You sly little minx: Burnett reveals she married in November
Carol Burnett's Nov. 26 televised special, comprised of outtakes from her vintage comedy shows, drew an astonishing 30 million viewers. These days Burnett is focused on new beginnings. Last month in California the 68-year-old comedian wed Brian Miller, 45, a music contractor for the Hollywood Bowl Orchestra, in a "very private ceremony," says a friend of the couple's. The pair have been "very close for several years," says Burnett's pal Tim Conway. "Together they are so much fun."
Miller's support will be needed as Burnett turns her attention to Hollywood Arms, a play she cowrote with her oldest daughter, Carrie Hamilton, which opens next spring in Chicago. Hamilton, 38 (Burnett's daughter with the late producer Joe Hamilton), was diagnosed with lung cancer in August, and the disease has since spread to her brain. Burnett, devastated, considered backing out of the TV special. "It was Carrie who said, 'You have to do this, Mom,' " recalls Conway. "When Carol sang, 'I'm so glad we had this time together,' she could barely get through," says comedy writer Buz Kohan. "She was thinking about Carrie. But she did it."
Is there a little tension being generated by a running gag on Late Show with David Letterman? Letterman, 54, never a guest on Oprah Winfrey's talk show, has pleaded nightly, on air, for a spot. Winfrey, 47, tells PEOPLE, "I don't really know what he's doing because I don't watch his show." Ouch! Will Letterman ever appear? "No," says Winfrey. Then she adds, "Not yet." Meaning, as Dave says, it ain't Oprah 'til it's Oprah.
Lock and Load
Welcome back to the Geraldo Rivera Show. In a recent interview, the former tabloid talk show host turned FOX News war correspondent (it's hard to keep up, we know) let it be known that he's armed and dangerous while stationed near Taliban forces in Afghanistan. "We're not the victim types," Rivera, 58, told FOX News anchor Laurie Dhue. "If they're going to get us, it's going to be in a gunfight." Though most western journalists in Afghanistan travel with bodyguards, it's unusual for reporters themselves to pack heat—particularly five AK-47s, which, according to FOX News rep Robert Zimmerman, is what Rivera, his camera crew and their two guards carry while journeying across the desert. "Geraldo's team has more guns than the other reporters," Zimmerman says. "If that is what he feels comfortable and safe with, then that is what it is for." Rivera, says the rep, is "out on the front lines, putting his life at stake." Besides, "he's Geraldo. He has a unique style."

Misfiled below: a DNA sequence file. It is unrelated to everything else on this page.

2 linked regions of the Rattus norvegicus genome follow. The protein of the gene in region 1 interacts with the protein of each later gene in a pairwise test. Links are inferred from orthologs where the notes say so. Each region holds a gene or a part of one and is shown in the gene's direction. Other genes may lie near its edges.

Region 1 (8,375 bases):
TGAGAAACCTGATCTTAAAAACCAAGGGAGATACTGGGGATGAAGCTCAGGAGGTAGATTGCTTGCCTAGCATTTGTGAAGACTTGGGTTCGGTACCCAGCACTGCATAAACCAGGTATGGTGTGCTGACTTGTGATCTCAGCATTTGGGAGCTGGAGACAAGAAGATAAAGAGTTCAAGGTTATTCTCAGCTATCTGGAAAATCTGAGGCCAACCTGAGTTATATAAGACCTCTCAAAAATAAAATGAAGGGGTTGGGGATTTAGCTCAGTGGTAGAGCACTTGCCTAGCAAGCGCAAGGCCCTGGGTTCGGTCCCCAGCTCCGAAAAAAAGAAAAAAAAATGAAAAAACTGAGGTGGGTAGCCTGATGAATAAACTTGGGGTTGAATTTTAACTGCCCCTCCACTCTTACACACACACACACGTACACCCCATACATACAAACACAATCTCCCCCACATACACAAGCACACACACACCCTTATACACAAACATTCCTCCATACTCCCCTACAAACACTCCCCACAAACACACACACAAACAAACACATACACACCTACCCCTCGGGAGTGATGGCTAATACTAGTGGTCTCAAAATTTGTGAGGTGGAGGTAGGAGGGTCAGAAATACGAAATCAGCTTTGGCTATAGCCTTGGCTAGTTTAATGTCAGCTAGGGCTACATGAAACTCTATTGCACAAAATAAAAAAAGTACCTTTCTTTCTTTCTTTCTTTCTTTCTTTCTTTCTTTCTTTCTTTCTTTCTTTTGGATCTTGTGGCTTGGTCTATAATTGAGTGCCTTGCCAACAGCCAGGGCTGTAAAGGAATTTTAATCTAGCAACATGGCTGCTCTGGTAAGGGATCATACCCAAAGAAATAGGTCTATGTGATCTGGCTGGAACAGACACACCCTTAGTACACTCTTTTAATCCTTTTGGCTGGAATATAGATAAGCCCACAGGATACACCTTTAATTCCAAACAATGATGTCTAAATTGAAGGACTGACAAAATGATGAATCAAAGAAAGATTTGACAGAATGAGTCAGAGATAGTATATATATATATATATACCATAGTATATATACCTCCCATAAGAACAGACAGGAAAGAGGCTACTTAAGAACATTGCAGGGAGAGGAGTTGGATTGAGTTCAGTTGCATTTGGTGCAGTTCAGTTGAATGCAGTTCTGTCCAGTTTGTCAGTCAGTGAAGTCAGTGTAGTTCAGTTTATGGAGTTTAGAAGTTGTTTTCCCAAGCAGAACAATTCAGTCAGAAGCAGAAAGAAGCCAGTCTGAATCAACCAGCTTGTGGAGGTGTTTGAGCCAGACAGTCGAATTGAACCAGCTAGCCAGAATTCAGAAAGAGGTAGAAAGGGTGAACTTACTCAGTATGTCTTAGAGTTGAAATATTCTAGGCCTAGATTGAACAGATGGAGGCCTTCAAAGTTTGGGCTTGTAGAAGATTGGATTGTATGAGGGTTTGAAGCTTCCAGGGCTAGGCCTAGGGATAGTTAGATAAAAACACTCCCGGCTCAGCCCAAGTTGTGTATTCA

Elton's Swan Song?
At a recent sold-out show in Manchester, N.H., Elton John told concertgoers that his latest album, Songs from the West Coast, would be his last. "I like playing to you guys," said the singer, 54. "But I've made 40 albums, and it's about time for me to get out." Last year he made a similar threat—that he planned to quit touring—to fans at Manhattan's Madison Square Garden. Will Elton keep his word? "He may take some time off," says his rep Fran Curtis. "But I would not bet on Elton never recording another album."
Elizabeth Hurley and Stephen Bing probably agree on at least two things: She's pregnant and due in April. After that it gets murky. She says he's the father. Bing, 36, a movie producer and real estate heir, says, uh, he's not so sure. In a Dec. 3 statement, Bing insisted they were "not in an exclusive relationship when she became pregnant." Hurley, 36, struck back. "I loved Stephen enormously during the 18 months we were together," the actress countered. "Contrary to erroneous reports, we were still very much happy and together when I discovered I was pregnant. I was completely loyal and faithful to Stephen throughout this time as, indeed, he assured me he was to me." A source familiar with both parties says, "Of course Liz would know who the father is." The small ray of light: "If indeed I am the father," says Bing, "I will be an extremely involved and responsible parent." Good luck, kid.
Schultz! Is Hogan Back?